Prudhoe Bay field

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Horizontal Wells: Focus on the Reservoir
Series Methods in Exploration No. 14
Chapter Results and conclusions of a horizontal-drilling program at South Pass 62 salt-dome field
Author E. P. Mason, M. J. Bastian, R. Detomo, M. N. Hashem, A. J. Hildebrandt
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Prudhoe Bay field lies on the Alaska coastal plain between Naval Petroleum Reserve No. 4 (NPRA) and the Arctic National Wildlife Refuge (ANWR; Figure 1). Present-day production from Permian-Triassic sandstones and conglomerates of the Ivishak Formation (Figure 2) is approximately 550 MSTBD.

Figure 3 Regional south-to-north cross section from the Brooks Range to the Beaufort Sea illustrates the stratigraphy and major structural features of the North Slope. Prudhoe Bay field formed where the Ivishak Formation is draped over the Barrow Arch, truncated by the Lower Cretaceous unconformity, and overlain by marine shales. Location is shown in Figure 1.

Geologic overview

Several publications relate the exploration process leading to the discovery of Prudhoe Bay field and its geologic characteristics (Morgridge and Smith,[1] Jones and Speers,[2] Jamison et al.[3]). Briefly, Prudhoe Bay field lies along the crest of the Barrow Arch, an east-west-trending, Cretaceous anticline formed by the northward thrusting of the Brooks Range (Figure 3). The southern flank of the Barrow Arch dips gently (2°), whereas the northern flank is much steeper. Sandstones and conglomerates of the Ivishak Formation record the north-to-south advancement of shallow-marine and fluvial depositional systems. At Prudhoe Bay, the Ivishak Formation is unconformably overlain by shallow-marine mudstones, limestones, and fine-grained sandstones of the Shublik and Sag River Formations. The Jurassic Kingak Shale forms the seal.

Figure 4 Generalized structure map on the top of the Sadlerochit Group. Major northwest-southeast- and west-east-trending faults and approximate fieldwide fluid distributions are shown. The white square shows the location of Drill Site 15.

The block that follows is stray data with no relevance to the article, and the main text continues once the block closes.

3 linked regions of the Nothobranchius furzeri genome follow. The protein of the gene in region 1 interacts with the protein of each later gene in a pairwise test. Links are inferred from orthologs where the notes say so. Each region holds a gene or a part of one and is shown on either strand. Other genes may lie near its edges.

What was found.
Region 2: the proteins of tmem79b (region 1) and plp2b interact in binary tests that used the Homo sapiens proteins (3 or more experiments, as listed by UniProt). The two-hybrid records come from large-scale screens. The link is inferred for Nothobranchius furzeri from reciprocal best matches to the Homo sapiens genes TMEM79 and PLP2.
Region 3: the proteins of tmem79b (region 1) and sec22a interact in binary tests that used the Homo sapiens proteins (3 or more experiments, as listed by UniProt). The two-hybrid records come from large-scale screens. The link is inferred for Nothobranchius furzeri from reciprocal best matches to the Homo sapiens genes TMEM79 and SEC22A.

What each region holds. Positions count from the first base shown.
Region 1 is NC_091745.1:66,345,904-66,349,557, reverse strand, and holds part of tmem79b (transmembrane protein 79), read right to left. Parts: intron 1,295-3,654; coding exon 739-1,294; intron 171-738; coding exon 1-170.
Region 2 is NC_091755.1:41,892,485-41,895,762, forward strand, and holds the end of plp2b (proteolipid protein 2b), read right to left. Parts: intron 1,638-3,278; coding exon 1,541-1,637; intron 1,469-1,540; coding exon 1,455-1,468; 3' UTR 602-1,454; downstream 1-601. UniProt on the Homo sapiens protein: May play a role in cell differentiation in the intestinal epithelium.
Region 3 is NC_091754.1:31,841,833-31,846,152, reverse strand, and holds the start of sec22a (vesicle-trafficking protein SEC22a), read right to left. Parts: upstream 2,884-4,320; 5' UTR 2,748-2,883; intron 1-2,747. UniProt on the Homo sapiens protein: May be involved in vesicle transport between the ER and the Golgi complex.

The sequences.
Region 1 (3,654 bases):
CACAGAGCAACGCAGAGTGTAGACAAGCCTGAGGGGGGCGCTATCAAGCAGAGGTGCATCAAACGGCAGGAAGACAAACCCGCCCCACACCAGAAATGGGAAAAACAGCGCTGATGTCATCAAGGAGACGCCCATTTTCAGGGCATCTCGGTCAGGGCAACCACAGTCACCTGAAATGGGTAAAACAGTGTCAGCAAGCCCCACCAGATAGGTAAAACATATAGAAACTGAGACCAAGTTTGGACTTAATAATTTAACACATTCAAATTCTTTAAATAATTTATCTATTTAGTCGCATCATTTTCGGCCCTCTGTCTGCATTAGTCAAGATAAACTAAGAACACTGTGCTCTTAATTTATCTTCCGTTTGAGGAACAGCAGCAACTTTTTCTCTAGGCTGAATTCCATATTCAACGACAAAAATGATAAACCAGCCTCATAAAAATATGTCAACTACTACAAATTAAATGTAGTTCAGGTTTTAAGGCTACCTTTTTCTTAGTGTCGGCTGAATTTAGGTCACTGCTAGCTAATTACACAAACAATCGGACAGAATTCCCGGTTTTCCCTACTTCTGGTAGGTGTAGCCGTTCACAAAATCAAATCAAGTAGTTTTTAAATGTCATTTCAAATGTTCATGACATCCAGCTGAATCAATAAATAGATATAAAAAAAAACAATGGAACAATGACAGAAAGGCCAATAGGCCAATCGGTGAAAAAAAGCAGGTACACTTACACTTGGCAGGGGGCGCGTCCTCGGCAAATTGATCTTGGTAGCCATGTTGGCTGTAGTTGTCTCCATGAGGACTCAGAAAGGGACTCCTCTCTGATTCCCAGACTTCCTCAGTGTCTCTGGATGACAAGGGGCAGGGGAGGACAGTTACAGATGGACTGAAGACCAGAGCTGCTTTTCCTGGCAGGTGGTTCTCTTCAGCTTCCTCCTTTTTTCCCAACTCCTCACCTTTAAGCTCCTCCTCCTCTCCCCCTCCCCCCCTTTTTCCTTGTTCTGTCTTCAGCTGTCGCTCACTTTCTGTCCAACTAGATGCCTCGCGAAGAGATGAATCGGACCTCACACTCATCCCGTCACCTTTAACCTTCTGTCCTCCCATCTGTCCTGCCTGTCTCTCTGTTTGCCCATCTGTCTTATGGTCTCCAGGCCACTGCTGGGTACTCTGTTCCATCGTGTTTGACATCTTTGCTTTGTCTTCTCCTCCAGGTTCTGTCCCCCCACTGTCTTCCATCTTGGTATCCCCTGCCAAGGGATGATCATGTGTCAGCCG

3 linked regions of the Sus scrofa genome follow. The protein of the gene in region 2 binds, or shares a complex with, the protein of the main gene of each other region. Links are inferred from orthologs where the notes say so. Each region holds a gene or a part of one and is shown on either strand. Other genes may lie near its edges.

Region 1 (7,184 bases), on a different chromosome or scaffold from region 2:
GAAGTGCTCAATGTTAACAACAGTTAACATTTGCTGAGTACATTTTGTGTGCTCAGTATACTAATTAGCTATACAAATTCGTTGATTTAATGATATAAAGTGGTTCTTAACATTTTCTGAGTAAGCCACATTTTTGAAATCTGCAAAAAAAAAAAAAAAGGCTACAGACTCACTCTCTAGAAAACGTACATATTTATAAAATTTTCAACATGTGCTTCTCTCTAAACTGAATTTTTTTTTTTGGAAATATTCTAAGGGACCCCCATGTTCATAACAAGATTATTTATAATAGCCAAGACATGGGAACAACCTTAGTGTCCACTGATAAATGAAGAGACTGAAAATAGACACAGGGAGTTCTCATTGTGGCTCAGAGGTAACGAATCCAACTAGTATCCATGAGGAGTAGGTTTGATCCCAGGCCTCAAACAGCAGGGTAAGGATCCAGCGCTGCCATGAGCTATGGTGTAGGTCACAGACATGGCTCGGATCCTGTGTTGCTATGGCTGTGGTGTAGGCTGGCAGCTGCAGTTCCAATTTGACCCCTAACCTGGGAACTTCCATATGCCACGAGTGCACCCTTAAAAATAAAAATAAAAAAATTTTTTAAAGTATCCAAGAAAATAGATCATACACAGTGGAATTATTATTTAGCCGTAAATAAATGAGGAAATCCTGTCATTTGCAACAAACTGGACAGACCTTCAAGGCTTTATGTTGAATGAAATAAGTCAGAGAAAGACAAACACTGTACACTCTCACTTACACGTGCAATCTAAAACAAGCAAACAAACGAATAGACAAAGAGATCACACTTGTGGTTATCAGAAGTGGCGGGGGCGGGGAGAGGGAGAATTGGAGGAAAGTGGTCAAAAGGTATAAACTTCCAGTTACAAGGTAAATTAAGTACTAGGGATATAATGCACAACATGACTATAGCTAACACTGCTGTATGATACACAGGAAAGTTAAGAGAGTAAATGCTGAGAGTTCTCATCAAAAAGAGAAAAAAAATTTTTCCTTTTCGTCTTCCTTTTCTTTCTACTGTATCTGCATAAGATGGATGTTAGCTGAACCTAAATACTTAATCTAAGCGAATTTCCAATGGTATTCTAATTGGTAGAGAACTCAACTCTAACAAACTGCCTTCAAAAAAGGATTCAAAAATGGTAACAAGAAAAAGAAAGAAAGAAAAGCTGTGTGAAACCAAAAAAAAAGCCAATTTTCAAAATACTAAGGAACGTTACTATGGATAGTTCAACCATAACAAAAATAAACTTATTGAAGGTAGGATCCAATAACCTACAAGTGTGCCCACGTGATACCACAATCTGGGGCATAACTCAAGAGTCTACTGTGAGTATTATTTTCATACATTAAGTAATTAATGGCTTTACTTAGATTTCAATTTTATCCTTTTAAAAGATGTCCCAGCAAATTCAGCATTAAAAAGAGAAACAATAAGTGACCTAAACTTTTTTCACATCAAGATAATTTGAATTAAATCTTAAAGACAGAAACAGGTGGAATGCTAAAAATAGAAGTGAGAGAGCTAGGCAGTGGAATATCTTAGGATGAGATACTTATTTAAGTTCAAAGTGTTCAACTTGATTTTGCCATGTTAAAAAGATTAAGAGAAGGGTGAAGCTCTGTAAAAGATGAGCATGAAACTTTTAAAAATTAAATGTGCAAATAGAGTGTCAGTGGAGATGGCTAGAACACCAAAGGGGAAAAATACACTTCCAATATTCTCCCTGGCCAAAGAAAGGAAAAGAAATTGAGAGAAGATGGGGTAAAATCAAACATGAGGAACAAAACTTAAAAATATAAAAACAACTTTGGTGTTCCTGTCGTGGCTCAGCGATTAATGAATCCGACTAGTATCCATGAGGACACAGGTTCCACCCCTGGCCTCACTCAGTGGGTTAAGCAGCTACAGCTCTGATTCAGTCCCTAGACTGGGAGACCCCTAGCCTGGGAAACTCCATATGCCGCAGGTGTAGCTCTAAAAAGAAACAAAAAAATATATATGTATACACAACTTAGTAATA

Prudhoe Bay field is 52 km long by 19 km wide (32 mi by 12 mi). Structurally, the field occurs between 2500 and 2800 m subsea (8200 and 9200 ft), and original oil- and gas-column thicknesses were 142 m (465 ft) and 122 m (400 ft), respectively. Numerous west-to-east- and northwest-to-southeast-trending faults segregate the reservoir into isolated blocks and, in places, enhance fluid migration (Figure 4).

Geologic investigations undertaken since field discovery are almost universal in their acceptance of a fluviodeltaic origin for the Ivishak Formation (Detterman,[4] Morgridge and Smith,[1] Eckelmann et al.,[5] Jones and Speers,[2] Wadman et al.,[6] Jamison et al.,[3] Melvin and Knight,[7] Lawton et al.,[8] McMillen and Colvin,[9] Atkinson et al.,[10] Atkinson et al.,[11] Crowder,[12] Begg et al.,[13] Tye et al.[14]). Fluvial strata have been described as braided-river deposits on a coastal plain (Eckelmann et al.,[5] Jones and Speers,[2] Wadman et al.,[6] Melvin and Knight,[7] Lawton et al.,[8] Atkinson et al.[11]) or on a large alluvial fan (McGowen and Bloch,[15] McGowen et al.[16]). Petrophysically defined layers (SMUT Units; Figure 2) constitute a gross reservoir-layering scheme for this interval, which is approximately 180 m (600 ft) thick (Wadman et al.,[6] Melvin and Knight[7]).

Figure 5 Map of recovery processes active in Prudhoe Bay field. Gravity drainage is the dominant recovery mechanism in the north-central part of Prudhoe, whereas the eastern, southern, and western field margins are under active waterflood and miscible-injectant recovery.

Four reservoir-depletion mechanisms (gravity drainage/gas-cap expansion, waterflooding, miscible-gas flooding, and gas cycling) operate simultaneously at Prudhoe Bay (Figure 5; Szabo and Meyers[17]). Each process is managed to work in concert with the existing fluid distribution (expanding gas cap, injected water, and oil), regional geology (2° southward structural dip; intersecting east-west and northwest-southeast fault trends), and field-scale geology. Interbedded conglomerates, sandstones, and mudstones create a spatially variable rock volume containing permeabilities ranging from a few millidarcys to tens of darcys. Tailoring horizontal wells and their completions to suit specific engineering and geologic conditions significantly increases primary and tertiary recovery from fine-grained sandstones and conglomerates in Prudhoe Bay field.